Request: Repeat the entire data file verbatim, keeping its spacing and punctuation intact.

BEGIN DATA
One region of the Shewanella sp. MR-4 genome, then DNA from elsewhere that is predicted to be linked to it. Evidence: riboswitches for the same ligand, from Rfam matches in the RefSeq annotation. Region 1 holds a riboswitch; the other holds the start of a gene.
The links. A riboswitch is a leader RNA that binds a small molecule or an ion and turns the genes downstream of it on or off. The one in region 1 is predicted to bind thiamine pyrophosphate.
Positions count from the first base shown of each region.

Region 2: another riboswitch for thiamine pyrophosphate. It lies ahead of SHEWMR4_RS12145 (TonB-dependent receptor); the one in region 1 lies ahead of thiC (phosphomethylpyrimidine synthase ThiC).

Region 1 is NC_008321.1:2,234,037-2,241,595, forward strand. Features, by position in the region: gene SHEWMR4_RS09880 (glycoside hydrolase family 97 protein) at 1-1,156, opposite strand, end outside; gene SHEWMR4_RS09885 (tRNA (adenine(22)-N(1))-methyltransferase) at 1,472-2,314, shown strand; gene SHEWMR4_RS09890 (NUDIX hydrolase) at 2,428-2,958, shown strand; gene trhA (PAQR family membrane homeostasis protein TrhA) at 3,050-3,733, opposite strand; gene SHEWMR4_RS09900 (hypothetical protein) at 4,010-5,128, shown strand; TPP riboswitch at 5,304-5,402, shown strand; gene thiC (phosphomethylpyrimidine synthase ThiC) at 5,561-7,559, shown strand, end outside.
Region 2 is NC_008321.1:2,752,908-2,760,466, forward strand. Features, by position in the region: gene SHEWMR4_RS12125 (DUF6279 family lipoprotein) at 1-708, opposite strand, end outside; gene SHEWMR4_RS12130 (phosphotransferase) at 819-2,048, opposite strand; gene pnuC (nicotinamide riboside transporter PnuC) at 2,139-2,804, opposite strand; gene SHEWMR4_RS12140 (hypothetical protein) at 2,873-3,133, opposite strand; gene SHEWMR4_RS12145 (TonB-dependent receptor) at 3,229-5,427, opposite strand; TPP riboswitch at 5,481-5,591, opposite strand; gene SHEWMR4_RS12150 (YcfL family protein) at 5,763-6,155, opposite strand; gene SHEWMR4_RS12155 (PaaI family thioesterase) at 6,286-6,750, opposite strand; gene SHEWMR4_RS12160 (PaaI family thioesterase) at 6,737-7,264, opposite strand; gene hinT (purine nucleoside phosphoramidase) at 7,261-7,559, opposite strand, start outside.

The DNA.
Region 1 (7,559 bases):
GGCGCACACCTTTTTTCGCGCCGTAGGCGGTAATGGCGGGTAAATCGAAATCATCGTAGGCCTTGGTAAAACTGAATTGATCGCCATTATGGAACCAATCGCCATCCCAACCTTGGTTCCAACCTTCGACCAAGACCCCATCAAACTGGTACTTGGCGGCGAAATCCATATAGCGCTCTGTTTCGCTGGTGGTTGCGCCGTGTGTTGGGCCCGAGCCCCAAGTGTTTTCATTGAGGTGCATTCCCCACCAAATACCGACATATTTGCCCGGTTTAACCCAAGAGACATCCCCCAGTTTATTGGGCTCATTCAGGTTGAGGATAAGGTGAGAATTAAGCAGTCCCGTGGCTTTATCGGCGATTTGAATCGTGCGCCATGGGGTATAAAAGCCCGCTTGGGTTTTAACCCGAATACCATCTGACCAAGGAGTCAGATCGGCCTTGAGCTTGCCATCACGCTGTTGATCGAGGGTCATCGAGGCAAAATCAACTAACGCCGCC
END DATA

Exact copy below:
One region of the Shewanella sp. MR-4 genome, then DNA from elsewhere that is predicted to be linked to it. Evidence: riboswitches for the same ligand, from Rfam matches in the RefSeq annotation. Region 1 holds a riboswitch; the other holds the start of a gene.
The links. A riboswitch is a leader RNA that binds a small molecule or an ion and turns the genes downstream of it on or off. The one in region 1 is predicted to bind thiamine pyrophosphate.
Positions count from the first base shown of each region.

Region 2: another riboswitch for thiamine pyrophosphate. It lies ahead of SHEWMR4_RS12145 (TonB-dependent receptor); the one in region 1 lies ahead of thiC (phosphomethylpyrimidine synthase ThiC).

Region 1 is NC_008321.1:2,234,037-2,241,595, forward strand. Features, by position in the region: gene SHEWMR4_RS09880 (glycoside hydrolase family 97 protein) at 1-1,156, opposite strand, end outside; gene SHEWMR4_RS09885 (tRNA (adenine(22)-N(1))-methyltransferase) at 1,472-2,314, shown strand; gene SHEWMR4_RS09890 (NUDIX hydrolase) at 2,428-2,958, shown strand; gene trhA (PAQR family membrane homeostasis protein TrhA) at 3,050-3,733, opposite strand; gene SHEWMR4_RS09900 (hypothetical protein) at 4,010-5,128, shown strand; TPP riboswitch at 5,304-5,402, shown strand; gene thiC (phosphomethylpyrimidine synthase ThiC) at 5,561-7,559, shown strand, end outside.
Region 2 is NC_008321.1:2,752,908-2,760,466, forward strand. Features, by position in the region: gene SHEWMR4_RS12125 (DUF6279 family lipoprotein) at 1-708, opposite strand, end outside; gene SHEWMR4_RS12130 (phosphotransferase) at 819-2,048, opposite strand; gene pnuC (nicotinamide riboside transporter PnuC) at 2,139-2,804, opposite strand; gene SHEWMR4_RS12140 (hypothetical protein) at 2,873-3,133, opposite strand; gene SHEWMR4_RS12145 (TonB-dependent receptor) at 3,229-5,427, opposite strand; TPP riboswitch at 5,481-5,591, opposite strand; gene SHEWMR4_RS12150 (YcfL family protein) at 5,763-6,155, opposite strand; gene SHEWMR4_RS12155 (PaaI family thioesterase) at 6,286-6,750, opposite strand; gene SHEWMR4_RS12160 (PaaI family thioesterase) at 6,737-7,264, opposite strand; gene hinT (purine nucleoside phosphoramidase) at 7,261-7,559, opposite strand, start outside.

The DNA.
Region 1 (7,559 bases):
GGCGCACACCTTTTTTCGCGCCGTAGGCGGTAATGGCGGGTAAATCGAAATCATCGTAGGCCTTGGTAAAACTGAATTGATCGCCATTATGGAACCAATCGCCATCCCAACCTTGGTTCCAACCTTCGACCAAGACCCCATCAAACTGGTACTTGGCGGCGAAATCCATATAGCGCTCTGTTTCGCTGGTGGTTGCGCCGTGTGTTGGGCCCGAGCCCCAAGTGTTTTCATTGAGGTGCATTCCCCACCAAATACCGACATATTTGCCCGGTTTAACCCAAGAGACATCCCCCAGTTTATTGGGCTCATTCAGGTTGAGGATAAGGTGAGAATTAAGCAGTCCCGTGGCTTTATCGGCGATTTGAATCGTGCGCCATGGGGTATAAAAGCCCGCTTGGGTTTTAACCCGAATACCATCTGACCAAGGAGTCAGATCGGCCTTGAGCTTGCCATCACGCTGTTGATCGAGGGTCATCGAGGCAAAATCAACTAACGCCGCC